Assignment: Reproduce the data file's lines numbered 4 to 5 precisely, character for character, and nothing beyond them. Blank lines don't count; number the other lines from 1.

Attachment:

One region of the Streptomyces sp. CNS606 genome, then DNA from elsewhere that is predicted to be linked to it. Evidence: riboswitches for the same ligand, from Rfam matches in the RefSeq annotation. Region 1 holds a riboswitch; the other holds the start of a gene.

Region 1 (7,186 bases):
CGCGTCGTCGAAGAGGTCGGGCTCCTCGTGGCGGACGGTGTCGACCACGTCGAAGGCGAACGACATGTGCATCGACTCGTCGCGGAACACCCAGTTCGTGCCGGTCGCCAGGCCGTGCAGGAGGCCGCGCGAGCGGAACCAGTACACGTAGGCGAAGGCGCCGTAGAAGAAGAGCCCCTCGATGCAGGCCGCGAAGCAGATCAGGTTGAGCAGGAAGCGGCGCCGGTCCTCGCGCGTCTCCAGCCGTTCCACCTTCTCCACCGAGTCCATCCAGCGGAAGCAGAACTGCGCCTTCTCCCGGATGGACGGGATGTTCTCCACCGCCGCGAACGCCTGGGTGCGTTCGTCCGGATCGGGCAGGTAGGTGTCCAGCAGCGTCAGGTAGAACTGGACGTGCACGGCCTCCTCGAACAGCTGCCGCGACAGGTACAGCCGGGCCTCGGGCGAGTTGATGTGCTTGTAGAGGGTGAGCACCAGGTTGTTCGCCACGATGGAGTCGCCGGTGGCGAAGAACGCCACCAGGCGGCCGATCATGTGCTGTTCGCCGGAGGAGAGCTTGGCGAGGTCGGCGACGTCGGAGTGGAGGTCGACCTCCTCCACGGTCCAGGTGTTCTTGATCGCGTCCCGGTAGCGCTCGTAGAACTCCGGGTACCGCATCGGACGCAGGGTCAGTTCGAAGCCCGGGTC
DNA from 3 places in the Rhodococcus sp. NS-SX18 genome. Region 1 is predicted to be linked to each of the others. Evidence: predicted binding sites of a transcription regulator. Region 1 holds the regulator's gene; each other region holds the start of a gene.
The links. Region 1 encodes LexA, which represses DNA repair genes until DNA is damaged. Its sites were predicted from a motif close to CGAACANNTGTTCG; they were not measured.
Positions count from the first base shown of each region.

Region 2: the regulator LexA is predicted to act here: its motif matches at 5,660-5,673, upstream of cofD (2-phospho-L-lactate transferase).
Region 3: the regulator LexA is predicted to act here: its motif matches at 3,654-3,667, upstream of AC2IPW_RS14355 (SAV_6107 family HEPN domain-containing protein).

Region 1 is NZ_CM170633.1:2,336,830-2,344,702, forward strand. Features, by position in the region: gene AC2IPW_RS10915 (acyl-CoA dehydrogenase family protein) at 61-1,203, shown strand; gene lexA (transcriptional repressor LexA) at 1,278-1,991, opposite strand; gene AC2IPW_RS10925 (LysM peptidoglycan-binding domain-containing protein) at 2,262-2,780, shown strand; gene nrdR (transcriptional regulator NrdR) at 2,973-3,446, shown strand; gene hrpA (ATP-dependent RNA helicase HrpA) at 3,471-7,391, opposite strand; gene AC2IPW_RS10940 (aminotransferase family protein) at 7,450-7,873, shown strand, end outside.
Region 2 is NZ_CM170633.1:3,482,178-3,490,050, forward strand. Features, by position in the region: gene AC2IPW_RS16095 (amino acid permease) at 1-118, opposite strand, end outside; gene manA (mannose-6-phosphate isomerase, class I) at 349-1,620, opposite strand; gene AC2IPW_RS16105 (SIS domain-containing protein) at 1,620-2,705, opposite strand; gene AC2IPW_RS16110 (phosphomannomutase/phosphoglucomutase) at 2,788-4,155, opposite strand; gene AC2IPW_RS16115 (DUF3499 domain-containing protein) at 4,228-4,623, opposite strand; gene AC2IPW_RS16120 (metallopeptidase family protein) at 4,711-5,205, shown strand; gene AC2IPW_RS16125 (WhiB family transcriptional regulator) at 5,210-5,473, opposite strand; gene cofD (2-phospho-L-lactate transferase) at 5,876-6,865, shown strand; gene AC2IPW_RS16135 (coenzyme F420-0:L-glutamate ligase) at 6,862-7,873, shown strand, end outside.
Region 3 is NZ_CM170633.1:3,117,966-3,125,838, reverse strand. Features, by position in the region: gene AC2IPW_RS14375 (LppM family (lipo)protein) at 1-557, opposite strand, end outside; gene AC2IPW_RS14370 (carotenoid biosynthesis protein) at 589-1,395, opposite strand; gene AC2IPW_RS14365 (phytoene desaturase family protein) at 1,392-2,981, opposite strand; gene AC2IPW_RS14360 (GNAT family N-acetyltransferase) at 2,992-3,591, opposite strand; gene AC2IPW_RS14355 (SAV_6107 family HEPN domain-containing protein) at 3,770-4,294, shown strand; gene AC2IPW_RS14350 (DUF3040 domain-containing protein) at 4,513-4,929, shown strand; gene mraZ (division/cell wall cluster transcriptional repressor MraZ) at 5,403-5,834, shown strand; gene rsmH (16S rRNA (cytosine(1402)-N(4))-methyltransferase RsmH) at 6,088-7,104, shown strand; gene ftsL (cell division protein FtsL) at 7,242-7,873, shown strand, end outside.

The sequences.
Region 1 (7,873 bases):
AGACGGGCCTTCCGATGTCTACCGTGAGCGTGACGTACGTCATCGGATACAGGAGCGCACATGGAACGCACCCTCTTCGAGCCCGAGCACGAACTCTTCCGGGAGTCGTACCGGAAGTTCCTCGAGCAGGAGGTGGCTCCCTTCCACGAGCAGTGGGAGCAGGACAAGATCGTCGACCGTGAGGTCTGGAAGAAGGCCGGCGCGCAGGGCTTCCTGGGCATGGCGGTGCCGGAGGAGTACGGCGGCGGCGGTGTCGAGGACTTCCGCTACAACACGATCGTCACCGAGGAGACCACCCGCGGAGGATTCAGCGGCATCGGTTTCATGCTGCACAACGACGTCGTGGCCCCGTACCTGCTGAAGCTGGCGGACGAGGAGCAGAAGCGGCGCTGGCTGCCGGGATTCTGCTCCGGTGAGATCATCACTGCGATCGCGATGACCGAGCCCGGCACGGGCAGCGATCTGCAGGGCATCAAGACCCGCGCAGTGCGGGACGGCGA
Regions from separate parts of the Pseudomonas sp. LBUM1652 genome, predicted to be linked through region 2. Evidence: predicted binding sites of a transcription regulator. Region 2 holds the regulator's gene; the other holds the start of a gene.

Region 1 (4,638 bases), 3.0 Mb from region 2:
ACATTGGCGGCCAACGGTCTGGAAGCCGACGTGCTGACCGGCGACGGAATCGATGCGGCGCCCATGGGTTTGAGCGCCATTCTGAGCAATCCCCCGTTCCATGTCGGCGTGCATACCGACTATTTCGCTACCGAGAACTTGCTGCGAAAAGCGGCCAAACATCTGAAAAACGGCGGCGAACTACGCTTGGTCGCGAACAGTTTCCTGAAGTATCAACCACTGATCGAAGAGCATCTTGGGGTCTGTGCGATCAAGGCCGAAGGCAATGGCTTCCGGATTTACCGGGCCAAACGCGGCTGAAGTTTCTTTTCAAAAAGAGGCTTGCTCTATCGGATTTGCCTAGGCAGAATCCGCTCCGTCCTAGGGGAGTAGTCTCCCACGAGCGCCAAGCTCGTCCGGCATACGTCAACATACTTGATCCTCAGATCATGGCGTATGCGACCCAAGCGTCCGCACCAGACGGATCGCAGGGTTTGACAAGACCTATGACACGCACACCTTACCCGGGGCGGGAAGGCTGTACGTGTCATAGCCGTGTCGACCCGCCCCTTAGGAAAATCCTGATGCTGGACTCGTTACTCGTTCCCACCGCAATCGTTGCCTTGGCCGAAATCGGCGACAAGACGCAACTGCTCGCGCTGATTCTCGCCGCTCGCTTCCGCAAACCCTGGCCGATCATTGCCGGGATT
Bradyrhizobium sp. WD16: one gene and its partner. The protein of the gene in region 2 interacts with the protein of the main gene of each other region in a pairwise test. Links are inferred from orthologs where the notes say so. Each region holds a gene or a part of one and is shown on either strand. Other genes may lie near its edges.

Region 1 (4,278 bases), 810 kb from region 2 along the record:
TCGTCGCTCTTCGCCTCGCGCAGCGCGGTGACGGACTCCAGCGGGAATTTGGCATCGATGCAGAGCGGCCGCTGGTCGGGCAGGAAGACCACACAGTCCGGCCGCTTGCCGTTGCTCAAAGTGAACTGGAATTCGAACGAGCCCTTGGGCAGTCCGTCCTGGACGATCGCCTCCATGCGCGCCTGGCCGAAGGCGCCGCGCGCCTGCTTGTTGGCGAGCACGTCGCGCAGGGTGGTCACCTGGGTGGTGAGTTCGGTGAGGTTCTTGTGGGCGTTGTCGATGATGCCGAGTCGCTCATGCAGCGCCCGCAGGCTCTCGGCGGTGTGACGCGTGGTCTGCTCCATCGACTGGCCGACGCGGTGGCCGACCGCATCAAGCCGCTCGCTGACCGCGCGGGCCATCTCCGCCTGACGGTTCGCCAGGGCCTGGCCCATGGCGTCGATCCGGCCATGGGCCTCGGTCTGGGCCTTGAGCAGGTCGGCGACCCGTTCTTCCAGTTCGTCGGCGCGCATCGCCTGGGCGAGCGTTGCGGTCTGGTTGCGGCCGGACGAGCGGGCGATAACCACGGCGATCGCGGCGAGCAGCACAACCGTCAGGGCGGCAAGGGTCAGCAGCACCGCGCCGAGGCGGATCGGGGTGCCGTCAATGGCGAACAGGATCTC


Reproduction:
DNA from 3 places in the Rhodococcus sp. NS-SX18 genome. Region 1 is predicted to be linked to each of the others. Evidence: predicted binding sites of a transcription regulator. Region 1 holds the regulator's gene; each other region holds the start of a gene.
The links. Region 1 encodes LexA, which represses DNA repair genes until DNA is damaged. Its sites were predicted from a motif close to CGAACANNTGTTCG; they were not measured.